A plasmid preparation is a method of DNA extraction and purification for plasmid DNA. Many methods have been developed to purify plasmid DNA from bacteria. These methods invariably involve three steps:
- Growth of the bacterial culture
- Harvesting and lysis of the bacteria
- Purification of plasmid DNA
- 1 Growth of the bacterial culture
- 2 Harvesting and lysis of the bacteria
- 3 Preparations by size
- 4 Purification of plasmid DNA
- 5 References
- 6 External links
Growth of the bacterial culture
Plasmids are almost always purified from liquid bacteria cultures, usually E. coli, which have been transformed and isolated. Virtually all plasmid vectors in common use encode one or more antibiotic resistance genes as a selectable marker, for example a gene encoding ampicillin or kanamycin resistance, which allows bacteria that have been successfully transformed to multiply uninhibited. Bacteria that have not taken up the plasmid vector are assumed to lack the resistance gene, and thus only colonies representing successful transformations are expected to grow. Bacteria are grown under favourable conditions.
Harvesting and lysis of the bacteria
When bacteria are lysed under alkaline conditions (pH 12.0-12.5) both chromosomal DNA and protein are denatured; the plasmid DNA however, remains stable. Some scientists reduce the concentration of NaOH used to 0.1M in order to reduce the occurrence of ssDNA. After the addition of acetate-containing neutralization buffer the large and less supercoiled chromosomal DNA and proteins precipitate, but the small bacterial DNA plasmids stay in solution.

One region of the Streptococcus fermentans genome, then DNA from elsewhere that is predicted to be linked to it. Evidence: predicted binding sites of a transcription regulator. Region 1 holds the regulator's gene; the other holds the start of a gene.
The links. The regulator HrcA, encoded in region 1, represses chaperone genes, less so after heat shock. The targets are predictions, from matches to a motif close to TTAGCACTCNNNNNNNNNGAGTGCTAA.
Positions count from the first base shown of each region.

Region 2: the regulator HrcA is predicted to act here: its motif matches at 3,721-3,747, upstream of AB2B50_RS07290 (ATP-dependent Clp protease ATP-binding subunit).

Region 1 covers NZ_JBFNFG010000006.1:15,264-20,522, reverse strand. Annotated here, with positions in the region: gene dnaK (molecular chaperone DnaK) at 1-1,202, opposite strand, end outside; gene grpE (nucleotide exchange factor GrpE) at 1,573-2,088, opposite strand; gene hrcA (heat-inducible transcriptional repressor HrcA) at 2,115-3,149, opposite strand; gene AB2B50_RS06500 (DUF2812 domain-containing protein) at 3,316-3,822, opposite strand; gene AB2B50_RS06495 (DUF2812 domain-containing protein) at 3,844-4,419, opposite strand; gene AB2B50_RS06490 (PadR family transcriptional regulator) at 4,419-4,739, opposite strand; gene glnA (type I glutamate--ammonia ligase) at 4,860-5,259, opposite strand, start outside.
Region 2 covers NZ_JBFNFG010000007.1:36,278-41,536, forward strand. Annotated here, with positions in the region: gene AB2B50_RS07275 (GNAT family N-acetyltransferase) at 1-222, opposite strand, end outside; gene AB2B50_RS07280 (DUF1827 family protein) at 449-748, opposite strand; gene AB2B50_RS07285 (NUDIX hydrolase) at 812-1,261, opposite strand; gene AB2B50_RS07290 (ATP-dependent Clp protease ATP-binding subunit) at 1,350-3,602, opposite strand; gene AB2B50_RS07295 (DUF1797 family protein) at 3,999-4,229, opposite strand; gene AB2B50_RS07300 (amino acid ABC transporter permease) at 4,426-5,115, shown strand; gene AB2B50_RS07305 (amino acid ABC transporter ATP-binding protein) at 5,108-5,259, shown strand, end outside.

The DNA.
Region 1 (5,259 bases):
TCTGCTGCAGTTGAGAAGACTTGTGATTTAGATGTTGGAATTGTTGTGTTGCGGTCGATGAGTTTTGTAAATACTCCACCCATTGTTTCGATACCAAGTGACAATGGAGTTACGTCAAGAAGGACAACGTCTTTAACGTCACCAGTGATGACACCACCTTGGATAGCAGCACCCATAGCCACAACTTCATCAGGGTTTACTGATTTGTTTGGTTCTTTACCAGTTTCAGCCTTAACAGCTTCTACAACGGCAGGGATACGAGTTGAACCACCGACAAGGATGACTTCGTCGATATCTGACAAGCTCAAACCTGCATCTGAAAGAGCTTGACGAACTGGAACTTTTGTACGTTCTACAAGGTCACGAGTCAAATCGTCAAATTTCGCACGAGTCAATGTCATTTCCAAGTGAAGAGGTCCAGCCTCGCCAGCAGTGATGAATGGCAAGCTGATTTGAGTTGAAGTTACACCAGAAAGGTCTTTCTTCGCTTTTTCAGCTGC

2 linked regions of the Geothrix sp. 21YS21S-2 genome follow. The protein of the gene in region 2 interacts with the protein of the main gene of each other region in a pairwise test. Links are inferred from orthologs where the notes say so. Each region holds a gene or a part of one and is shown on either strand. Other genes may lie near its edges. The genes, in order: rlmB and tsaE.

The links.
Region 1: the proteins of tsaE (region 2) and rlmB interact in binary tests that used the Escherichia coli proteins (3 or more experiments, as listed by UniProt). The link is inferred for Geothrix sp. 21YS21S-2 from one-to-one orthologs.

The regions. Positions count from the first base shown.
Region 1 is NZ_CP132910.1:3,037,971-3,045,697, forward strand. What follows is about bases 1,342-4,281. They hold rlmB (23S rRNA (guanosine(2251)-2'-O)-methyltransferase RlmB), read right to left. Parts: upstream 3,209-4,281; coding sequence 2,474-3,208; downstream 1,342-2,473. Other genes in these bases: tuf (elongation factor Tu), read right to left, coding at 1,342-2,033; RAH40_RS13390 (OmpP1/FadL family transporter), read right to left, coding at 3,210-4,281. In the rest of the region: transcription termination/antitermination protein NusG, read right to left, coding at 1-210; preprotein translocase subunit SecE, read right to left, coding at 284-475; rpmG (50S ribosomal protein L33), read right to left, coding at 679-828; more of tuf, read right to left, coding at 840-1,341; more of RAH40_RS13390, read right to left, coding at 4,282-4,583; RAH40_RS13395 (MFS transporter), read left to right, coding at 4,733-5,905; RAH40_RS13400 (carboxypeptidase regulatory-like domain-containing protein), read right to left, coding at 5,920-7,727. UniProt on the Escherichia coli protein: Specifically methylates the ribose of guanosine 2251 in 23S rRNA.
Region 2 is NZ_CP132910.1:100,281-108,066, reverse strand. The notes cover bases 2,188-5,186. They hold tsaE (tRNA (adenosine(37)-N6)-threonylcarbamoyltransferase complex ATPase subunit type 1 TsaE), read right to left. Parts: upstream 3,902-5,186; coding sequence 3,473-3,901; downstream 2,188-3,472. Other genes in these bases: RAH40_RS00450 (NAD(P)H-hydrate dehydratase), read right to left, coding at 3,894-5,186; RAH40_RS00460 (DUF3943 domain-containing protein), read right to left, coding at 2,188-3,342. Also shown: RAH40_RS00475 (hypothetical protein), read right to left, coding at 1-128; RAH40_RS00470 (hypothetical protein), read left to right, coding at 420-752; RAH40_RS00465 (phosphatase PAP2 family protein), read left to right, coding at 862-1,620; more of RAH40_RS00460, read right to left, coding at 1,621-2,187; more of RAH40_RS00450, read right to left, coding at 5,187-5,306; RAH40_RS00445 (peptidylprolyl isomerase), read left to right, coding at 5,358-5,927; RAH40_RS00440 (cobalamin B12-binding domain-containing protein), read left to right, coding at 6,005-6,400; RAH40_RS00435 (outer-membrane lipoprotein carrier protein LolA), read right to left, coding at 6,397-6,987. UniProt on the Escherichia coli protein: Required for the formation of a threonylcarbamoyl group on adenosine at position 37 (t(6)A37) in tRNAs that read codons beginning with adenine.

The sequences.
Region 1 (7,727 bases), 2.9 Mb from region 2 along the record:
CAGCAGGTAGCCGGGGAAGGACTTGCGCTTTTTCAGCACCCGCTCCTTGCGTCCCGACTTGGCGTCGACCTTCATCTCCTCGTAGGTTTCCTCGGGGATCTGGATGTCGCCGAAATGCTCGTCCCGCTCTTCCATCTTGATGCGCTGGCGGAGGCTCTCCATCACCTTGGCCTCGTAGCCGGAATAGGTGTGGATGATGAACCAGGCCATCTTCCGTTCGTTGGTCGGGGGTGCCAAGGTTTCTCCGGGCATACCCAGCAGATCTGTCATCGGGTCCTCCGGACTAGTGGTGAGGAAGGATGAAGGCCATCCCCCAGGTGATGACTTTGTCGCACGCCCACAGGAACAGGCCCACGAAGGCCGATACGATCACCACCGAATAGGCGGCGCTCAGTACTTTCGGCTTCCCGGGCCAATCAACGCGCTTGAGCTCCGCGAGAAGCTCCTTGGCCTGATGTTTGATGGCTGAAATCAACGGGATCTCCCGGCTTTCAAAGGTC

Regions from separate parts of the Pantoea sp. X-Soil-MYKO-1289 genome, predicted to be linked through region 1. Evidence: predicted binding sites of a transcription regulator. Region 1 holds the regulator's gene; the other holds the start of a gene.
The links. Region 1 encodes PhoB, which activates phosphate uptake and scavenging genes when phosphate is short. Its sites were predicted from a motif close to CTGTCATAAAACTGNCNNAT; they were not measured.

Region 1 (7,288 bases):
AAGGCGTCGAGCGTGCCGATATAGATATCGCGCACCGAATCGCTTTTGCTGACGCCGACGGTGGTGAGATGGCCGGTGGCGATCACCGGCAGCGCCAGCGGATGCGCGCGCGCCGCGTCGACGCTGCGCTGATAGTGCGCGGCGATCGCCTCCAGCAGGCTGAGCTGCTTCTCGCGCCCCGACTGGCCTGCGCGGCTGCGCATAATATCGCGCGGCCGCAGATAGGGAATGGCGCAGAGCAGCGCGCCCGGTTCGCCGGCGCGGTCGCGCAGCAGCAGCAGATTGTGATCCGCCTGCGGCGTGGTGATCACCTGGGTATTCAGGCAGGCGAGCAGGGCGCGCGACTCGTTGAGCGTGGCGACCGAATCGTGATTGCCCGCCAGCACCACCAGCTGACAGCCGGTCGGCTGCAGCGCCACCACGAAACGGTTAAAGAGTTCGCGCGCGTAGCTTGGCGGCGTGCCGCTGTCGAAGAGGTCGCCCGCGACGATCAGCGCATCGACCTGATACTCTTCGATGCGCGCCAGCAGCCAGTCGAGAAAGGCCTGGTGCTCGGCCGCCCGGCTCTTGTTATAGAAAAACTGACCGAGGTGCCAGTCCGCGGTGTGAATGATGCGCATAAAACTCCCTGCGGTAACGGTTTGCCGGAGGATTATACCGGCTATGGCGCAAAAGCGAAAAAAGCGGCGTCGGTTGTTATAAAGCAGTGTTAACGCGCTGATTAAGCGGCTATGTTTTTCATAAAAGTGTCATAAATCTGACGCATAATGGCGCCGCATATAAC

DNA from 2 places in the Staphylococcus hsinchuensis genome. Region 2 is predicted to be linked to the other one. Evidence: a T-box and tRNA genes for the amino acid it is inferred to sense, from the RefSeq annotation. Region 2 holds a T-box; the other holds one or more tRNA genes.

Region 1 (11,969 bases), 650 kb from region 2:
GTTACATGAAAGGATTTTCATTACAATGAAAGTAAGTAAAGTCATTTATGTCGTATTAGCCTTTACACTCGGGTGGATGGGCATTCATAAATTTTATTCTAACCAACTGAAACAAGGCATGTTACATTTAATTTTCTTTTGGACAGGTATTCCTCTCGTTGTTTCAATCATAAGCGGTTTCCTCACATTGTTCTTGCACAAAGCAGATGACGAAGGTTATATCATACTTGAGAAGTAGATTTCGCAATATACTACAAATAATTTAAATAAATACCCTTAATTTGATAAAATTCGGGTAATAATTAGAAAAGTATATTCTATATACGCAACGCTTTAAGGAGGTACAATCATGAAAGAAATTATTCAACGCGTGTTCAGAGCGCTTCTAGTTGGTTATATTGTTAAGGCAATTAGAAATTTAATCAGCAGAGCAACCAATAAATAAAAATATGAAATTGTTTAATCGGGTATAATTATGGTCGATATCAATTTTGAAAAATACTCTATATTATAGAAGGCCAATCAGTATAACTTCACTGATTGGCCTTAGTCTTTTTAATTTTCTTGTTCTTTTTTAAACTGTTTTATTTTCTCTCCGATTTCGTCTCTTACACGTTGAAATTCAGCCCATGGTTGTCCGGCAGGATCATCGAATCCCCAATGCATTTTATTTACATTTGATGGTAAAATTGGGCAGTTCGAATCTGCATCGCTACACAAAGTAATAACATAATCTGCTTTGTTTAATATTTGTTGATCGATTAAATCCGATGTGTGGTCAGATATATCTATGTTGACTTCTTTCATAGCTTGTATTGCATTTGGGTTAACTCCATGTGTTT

Preparations by size
Kits are available from varying manufacturers to purify plasmid DNA, which are named by size of bacterial culture and corresponding plasmid yield. In increasing order, these are the miniprep, midiprep, maxiprep, megaprep, and gigaprep. The plasmid DNA yield will vary depending on the plasmid copy number, type and size, the bacterial strain, the growth conditions, and the kit.
Minipreparation of plasmid DNA is a rapid, small-scale isolation of plasmid DNA from bacteria. It is based on the alkaline lysis method. The extracted plasmid DNA resulting from performing a miniprep is itself often called a "miniprep". Minipreps are used in the process of molecular cloning to analyze bacterial clones. A typical plasmid DNA yield of a miniprep is 50 to 100 µg depending on the cell strain. Miniprep of large number of plasmids can also be done conveniently by on filter paper lysing, the elution of the filter paper that contains plasmid can be directly sequenced to produce more than 700 bp high quality sequencing data with CE sequencing.
The starting E. coli culture volume is 15-25 mL of lysogeny broth (LB) and the expected DNA yield is 100-350 µg.
The starting E. coli culture volume is 100-200 mL of LB and the expected DNA yield is 500-850 µg.
The starting E. coli culture volume is 500 mL – 2.5 L of LB and the expected DNA yield is 1.5-2.5 mg.
The starting E. coli culture volume is 2.5-5 L of LB and the expected DNA yield is 7.5–10 mg.
Purification of plasmid DNA
Multiple methods of nucleic acid purification exist. All work on the principle of generating conditions where either only the nucleic acid precipitates, or only other biomolecules precipitate, allowing the nucleic acid to be separated.
Spin column-based nucleic acid purification precipitates nucleic acid such that it binds a solid matrix and other components flow through. The conditions are then changed to elute the purified nucleic acid.
In a phenol–chloroform extraction, addition of a phenol/chloroform mixture will dissolve protein and lipid contaminants, leaving the nucleic acids in the aqueous phase. It also denatures proteins, like DNase, which is especially important if the plasmids are to be used for enzyme digestion. Otherwise, smearing may occur in enzyme restricted form of plasmid DNA.